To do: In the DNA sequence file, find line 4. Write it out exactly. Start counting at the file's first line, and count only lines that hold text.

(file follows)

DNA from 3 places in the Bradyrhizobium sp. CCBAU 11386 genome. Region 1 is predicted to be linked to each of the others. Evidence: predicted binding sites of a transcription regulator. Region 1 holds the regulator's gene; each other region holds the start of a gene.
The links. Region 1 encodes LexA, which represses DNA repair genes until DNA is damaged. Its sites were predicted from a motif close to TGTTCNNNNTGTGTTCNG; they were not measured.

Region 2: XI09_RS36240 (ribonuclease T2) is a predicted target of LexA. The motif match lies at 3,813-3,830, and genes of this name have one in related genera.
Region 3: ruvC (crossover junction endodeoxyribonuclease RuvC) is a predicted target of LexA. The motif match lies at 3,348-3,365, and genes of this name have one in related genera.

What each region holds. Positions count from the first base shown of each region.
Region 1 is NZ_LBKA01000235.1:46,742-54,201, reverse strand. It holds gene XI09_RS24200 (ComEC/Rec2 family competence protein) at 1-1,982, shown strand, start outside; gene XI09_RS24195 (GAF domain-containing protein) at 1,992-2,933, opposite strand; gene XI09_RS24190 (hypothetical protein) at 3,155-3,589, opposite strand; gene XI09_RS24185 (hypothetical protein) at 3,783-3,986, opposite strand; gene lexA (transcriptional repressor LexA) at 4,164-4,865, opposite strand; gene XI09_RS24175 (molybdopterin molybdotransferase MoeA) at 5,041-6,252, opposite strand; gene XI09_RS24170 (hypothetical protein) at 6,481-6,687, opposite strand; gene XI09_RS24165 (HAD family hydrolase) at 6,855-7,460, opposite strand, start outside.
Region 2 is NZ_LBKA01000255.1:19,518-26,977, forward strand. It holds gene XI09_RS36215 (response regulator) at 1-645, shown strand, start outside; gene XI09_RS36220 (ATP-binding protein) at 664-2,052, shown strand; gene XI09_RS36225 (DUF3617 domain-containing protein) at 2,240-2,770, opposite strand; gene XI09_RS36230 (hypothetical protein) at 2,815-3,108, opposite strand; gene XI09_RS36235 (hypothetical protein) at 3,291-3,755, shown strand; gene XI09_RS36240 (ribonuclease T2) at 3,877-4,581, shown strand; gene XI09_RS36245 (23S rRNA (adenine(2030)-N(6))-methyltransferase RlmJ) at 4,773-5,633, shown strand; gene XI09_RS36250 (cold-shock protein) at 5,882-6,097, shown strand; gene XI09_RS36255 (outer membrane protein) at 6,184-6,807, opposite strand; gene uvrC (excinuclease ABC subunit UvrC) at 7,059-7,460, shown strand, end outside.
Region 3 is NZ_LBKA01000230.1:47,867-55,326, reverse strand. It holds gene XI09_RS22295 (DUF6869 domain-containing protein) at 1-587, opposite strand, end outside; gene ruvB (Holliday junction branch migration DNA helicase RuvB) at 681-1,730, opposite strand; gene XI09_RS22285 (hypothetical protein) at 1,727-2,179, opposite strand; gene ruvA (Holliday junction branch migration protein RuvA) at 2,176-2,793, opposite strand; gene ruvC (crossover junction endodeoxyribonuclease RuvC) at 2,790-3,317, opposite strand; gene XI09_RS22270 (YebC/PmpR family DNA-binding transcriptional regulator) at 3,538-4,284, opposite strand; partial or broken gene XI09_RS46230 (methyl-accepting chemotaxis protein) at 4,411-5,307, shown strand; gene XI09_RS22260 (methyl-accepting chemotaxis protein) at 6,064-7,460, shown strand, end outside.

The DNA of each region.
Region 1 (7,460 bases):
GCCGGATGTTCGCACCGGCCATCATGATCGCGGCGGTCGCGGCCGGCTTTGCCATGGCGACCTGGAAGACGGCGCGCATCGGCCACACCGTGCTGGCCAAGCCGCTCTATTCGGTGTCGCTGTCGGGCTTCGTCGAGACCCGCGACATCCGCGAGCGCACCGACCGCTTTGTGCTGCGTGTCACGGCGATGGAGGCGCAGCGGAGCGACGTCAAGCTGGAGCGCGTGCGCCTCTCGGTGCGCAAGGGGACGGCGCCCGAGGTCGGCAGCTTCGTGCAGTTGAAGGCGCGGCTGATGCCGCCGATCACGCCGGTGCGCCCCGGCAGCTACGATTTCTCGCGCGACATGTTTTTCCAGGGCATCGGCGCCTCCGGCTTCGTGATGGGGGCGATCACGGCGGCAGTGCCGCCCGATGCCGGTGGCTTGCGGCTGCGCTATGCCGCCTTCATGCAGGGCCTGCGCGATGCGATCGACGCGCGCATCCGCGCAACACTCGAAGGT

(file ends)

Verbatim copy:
Region 3: ruvC (crossover junction endodeoxyribonuclease RuvC) is a predicted target of LexA. The motif match lies at 3,348-3,365, and genes of this name have one in related genera.